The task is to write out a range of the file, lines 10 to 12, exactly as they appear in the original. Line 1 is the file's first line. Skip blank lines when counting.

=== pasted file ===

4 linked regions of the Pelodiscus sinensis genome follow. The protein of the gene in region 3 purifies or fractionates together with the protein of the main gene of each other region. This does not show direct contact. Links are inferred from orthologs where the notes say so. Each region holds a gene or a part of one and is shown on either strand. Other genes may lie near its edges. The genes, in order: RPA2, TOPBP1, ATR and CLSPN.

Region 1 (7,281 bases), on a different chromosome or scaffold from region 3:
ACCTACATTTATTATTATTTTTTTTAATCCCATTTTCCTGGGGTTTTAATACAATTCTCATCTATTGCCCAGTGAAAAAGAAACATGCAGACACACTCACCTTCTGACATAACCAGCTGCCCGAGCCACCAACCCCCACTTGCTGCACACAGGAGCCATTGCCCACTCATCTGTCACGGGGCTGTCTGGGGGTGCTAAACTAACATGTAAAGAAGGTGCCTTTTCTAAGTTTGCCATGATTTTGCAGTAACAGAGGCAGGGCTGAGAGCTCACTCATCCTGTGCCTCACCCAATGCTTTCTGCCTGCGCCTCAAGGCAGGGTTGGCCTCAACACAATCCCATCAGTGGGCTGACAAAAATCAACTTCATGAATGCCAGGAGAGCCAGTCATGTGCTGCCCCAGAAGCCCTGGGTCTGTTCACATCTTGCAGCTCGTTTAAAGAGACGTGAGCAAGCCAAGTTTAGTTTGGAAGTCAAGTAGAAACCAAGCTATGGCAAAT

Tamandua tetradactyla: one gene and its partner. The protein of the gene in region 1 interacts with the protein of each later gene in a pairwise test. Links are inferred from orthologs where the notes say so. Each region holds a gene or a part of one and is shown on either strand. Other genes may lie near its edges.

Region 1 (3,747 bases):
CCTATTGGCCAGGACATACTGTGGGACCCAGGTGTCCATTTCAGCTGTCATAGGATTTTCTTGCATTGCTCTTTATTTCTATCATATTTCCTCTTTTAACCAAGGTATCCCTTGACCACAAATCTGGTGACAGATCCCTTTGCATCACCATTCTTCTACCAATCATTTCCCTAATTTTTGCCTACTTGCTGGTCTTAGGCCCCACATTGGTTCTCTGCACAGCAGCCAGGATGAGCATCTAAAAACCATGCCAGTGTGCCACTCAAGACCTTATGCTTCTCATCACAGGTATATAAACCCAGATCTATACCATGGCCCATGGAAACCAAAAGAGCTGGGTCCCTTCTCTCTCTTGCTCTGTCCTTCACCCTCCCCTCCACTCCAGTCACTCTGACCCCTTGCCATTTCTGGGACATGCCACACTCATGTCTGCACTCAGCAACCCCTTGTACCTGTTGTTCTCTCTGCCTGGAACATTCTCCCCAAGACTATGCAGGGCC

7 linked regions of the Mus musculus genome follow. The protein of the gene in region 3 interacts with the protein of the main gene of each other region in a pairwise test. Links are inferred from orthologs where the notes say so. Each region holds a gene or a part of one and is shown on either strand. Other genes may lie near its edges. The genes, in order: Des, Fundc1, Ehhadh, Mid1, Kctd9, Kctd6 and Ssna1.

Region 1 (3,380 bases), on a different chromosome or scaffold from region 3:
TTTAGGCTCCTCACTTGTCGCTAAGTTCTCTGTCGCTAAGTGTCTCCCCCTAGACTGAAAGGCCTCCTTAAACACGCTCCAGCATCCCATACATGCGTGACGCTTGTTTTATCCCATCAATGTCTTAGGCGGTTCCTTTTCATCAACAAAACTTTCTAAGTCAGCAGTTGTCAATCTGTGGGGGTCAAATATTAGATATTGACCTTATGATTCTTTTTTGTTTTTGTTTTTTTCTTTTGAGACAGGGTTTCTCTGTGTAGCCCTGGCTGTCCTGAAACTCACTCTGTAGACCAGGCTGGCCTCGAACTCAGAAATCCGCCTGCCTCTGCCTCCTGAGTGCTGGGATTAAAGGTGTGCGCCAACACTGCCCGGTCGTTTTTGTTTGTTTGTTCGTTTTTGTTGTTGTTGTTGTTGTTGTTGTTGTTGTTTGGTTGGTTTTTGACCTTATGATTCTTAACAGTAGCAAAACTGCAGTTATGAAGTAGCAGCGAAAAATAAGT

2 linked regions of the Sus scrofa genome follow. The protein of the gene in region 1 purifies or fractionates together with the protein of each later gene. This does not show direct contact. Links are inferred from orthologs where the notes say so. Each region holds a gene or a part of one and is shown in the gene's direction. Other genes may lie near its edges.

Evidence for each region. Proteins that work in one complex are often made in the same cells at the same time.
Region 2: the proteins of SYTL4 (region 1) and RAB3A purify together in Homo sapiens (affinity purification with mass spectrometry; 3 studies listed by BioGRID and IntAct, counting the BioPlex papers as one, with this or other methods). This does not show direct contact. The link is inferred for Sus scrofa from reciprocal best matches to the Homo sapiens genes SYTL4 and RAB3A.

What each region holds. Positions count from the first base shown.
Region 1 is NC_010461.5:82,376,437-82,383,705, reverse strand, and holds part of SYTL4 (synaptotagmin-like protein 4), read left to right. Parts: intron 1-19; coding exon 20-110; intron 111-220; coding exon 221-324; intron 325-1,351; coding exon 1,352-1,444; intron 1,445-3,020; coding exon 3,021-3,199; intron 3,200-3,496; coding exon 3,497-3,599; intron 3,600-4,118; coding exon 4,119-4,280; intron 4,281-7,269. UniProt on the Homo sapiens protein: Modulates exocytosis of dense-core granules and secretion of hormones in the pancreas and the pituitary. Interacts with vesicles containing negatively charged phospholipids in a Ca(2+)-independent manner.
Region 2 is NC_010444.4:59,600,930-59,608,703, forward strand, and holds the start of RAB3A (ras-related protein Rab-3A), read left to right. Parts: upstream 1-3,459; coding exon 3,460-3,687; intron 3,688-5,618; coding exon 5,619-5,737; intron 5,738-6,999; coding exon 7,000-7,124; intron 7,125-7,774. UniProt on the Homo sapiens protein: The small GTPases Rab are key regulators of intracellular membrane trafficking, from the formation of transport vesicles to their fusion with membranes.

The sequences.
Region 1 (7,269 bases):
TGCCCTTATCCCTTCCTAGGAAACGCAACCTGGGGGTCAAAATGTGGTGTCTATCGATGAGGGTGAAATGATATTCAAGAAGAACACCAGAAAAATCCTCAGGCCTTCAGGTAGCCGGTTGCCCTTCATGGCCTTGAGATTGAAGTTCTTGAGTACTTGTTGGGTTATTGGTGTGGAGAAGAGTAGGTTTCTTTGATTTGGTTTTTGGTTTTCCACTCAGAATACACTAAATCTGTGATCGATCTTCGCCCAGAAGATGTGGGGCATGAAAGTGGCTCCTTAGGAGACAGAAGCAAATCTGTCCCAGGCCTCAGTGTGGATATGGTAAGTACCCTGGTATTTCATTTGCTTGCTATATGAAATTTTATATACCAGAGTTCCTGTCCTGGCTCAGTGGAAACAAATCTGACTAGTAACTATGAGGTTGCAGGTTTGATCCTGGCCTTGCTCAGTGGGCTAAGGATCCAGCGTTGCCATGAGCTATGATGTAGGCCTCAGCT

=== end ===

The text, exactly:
2 linked regions of the Sus scrofa genome follow. The protein of the gene in region 1 purifies or fractionates together with the protein of each later gene. This does not show direct contact. Links are inferred from orthologs where the notes say so. Each region holds a gene or a part of one and is shown in the gene's direction. Other genes may lie near its edges.

Evidence for each region. Proteins that work in one complex are often made in the same cells at the same time.
Region 2: the proteins of SYTL4 (region 1) and RAB3A purify together in Homo sapiens (affinity purification with mass spectrometry; 3 studies listed by BioGRID and IntAct, counting the BioPlex papers as one, with this or other methods). This does not show direct contact. The link is inferred for Sus scrofa from reciprocal best matches to the Homo sapiens genes SYTL4 and RAB3A.